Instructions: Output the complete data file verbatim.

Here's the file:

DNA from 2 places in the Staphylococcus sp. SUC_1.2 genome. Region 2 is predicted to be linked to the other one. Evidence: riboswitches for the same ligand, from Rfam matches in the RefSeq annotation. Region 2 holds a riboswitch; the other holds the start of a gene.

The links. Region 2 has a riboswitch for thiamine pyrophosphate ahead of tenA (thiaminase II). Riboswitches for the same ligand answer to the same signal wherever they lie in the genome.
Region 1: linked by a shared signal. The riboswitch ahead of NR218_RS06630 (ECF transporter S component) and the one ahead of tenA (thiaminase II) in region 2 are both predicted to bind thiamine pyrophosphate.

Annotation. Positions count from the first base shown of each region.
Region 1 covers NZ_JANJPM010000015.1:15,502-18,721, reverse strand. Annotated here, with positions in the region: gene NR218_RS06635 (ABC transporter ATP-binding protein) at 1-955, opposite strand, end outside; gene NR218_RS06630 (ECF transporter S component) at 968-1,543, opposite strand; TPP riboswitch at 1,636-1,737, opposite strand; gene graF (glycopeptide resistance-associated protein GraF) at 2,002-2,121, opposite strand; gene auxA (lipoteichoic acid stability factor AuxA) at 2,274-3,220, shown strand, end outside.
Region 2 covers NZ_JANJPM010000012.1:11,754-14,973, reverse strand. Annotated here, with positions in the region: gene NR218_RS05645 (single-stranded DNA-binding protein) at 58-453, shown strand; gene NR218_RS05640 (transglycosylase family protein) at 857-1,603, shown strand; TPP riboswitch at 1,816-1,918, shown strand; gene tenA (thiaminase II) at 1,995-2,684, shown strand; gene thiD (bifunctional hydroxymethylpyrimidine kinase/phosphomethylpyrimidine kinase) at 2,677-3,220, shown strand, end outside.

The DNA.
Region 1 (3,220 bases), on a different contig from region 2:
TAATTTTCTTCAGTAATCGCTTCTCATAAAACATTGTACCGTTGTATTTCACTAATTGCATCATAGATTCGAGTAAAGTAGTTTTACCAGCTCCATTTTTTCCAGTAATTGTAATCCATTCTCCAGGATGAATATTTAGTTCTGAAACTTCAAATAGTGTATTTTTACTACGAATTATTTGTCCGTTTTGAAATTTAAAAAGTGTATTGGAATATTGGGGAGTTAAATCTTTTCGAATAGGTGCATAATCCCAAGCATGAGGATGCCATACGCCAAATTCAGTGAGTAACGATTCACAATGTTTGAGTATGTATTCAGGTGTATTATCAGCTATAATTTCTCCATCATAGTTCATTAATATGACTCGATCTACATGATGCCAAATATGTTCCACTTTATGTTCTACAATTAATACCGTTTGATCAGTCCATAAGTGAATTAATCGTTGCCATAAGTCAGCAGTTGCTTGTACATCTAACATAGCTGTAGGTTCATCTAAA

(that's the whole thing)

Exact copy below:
DNA from 2 places in the Staphylococcus sp. SUC_1.2 genome. Region 2 is predicted to be linked to the other one. Evidence: riboswitches for the same ligand, from Rfam matches in the RefSeq annotation. Region 2 holds a riboswitch; the other holds the start of a gene.

The links. Region 2 has a riboswitch for thiamine pyrophosphate ahead of tenA (thiaminase II). Riboswitches for the same ligand answer to the same signal wherever they lie in the genome.
Region 1: linked by a shared signal. The riboswitch ahead of NR218_RS06630 (ECF transporter S component) and the one ahead of tenA (thiaminase II) in region 2 are both predicted to bind thiamine pyrophosphate.

Annotation. Positions count from the first base shown of each region.
Region 1 covers NZ_JANJPM010000015.1:15,502-18,721, reverse strand. Annotated here, with positions in the region: gene NR218_RS06635 (ABC transporter ATP-binding protein) at 1-955, opposite strand, end outside; gene NR218_RS06630 (ECF transporter S component) at 968-1,543, opposite strand; TPP riboswitch at 1,636-1,737, opposite strand; gene graF (glycopeptide resistance-associated protein GraF) at 2,002-2,121, opposite strand; gene auxA (lipoteichoic acid stability factor AuxA) at 2,274-3,220, shown strand, end outside.
Region 2 covers NZ_JANJPM010000012.1:11,754-14,973, reverse strand. Annotated here, with positions in the region: gene NR218_RS05645 (single-stranded DNA-binding protein) at 58-453, shown strand; gene NR218_RS05640 (transglycosylase family protein) at 857-1,603, shown strand; TPP riboswitch at 1,816-1,918, shown strand; gene tenA (thiaminase II) at 1,995-2,684, shown strand; gene thiD (bifunctional hydroxymethylpyrimidine kinase/phosphomethylpyrimidine kinase) at 2,677-3,220, shown strand, end outside.

The DNA.
Region 1 (3,220 bases), on a different contig from region 2:
TAATTTTCTTCAGTAATCGCTTCTCATAAAACATTGTACCGTTGTATTTCACTAATTGCATCATAGATTCGAGTAAAGTAGTTTTACCAGCTCCATTTTTTCCAGTAATTGTAATCCATTCTCCAGGATGAATATTTAGTTCTGAAACTTCAAATAGTGTATTTTTACTACGAATTATTTGTCCGTTTTGAAATTTAAAAAGTGTATTGGAATATTGGGGAGTTAAATCTTTTCGAATAGGTGCATAATCCCAAGCATGAGGATGCCATACGCCAAATTCAGTGAGTAACGATTCACAATGTTTGAGTATGTATTCAGGTGTATTATCAGCTATAATTTCTCCATCATAGTTCATTAATATGACTCGATCTACATGATGCCAAATATGTTCCACTTTATGTTCTACAATTAATACCGTTTGATCAGTCCATAAGTGAATTAATCGTTGCCATAAGTCAGCAGTTGCTTGTACATCTAACATAGCTGTAGGTTCATCTAAA